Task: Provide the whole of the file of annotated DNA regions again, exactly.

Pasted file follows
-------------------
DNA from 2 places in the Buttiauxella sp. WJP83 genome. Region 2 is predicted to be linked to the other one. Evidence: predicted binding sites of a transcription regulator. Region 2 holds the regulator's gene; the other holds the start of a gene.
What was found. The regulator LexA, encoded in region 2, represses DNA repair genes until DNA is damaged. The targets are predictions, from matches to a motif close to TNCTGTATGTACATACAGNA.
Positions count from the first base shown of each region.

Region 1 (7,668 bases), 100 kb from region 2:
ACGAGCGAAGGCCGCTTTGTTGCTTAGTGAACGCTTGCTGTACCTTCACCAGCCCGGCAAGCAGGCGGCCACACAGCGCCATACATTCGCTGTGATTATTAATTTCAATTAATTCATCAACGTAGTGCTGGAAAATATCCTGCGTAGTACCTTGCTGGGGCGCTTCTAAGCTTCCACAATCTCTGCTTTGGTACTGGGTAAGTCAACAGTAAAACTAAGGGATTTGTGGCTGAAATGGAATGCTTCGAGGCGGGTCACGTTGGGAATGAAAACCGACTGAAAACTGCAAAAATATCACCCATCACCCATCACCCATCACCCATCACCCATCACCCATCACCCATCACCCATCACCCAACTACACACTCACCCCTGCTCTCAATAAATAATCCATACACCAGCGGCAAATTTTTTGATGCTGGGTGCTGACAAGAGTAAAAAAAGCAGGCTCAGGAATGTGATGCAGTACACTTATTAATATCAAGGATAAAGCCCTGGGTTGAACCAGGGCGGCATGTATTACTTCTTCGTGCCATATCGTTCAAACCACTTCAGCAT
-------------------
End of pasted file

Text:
DNA from 2 places in the Buttiauxella sp. WJP83 genome. Region 2 is predicted to be linked to the other one. Evidence: predicted binding sites of a transcription regulator. Region 2 holds the regulator's gene; the other holds the start of a gene.
What was found. The regulator LexA, encoded in region 2, represses DNA repair genes until DNA is damaged. The targets are predictions, from matches to a motif close to TNCTGTATGTACATACAGNA.
Positions count from the first base shown of each region.

Region 1 (7,668 bases), 100 kb from region 2:
ACGAGCGAAGGCCGCTTTGTTGCTTAGTGAACGCTTGCTGTACCTTCACCAGCCCGGCAAGCAGGCGGCCACACAGCGCCATACATTCGCTGTGATTATTAATTTCAATTAATTCATCAACGTAGTGCTGGAAAATATCCTGCGTAGTACCTTGCTGGGGCGCTTCTAAGCTTCCACAATCTCTGCTTTGGTACTGGGTAAGTCAACAGTAAAACTAAGGGATTTGTGGCTGAAATGGAATGCTTCGAGGCGGGTCACGTTGGGAATGAAAACCGACTGAAAACTGCAAAAATATCACCCATCACCCATCACCCATCACCCATCACCCATCACCCATCACCCATCACCCATCACCCAACTACACACTCACCCCTGCTCTCAATAAATAATCCATACACCAGCGGCAAATTTTTTGATGCTGGGTGCTGACAAGAGTAAAAAAAGCAGGCTCAGGAATGTGATGCAGTACACTTATTAATATCAAGGATAAAGCCCTGGGTTGAACCAGGGCGGCATGTATTACTTCTTCGTGCCATATCGTTCAAACCACTTCAGCAT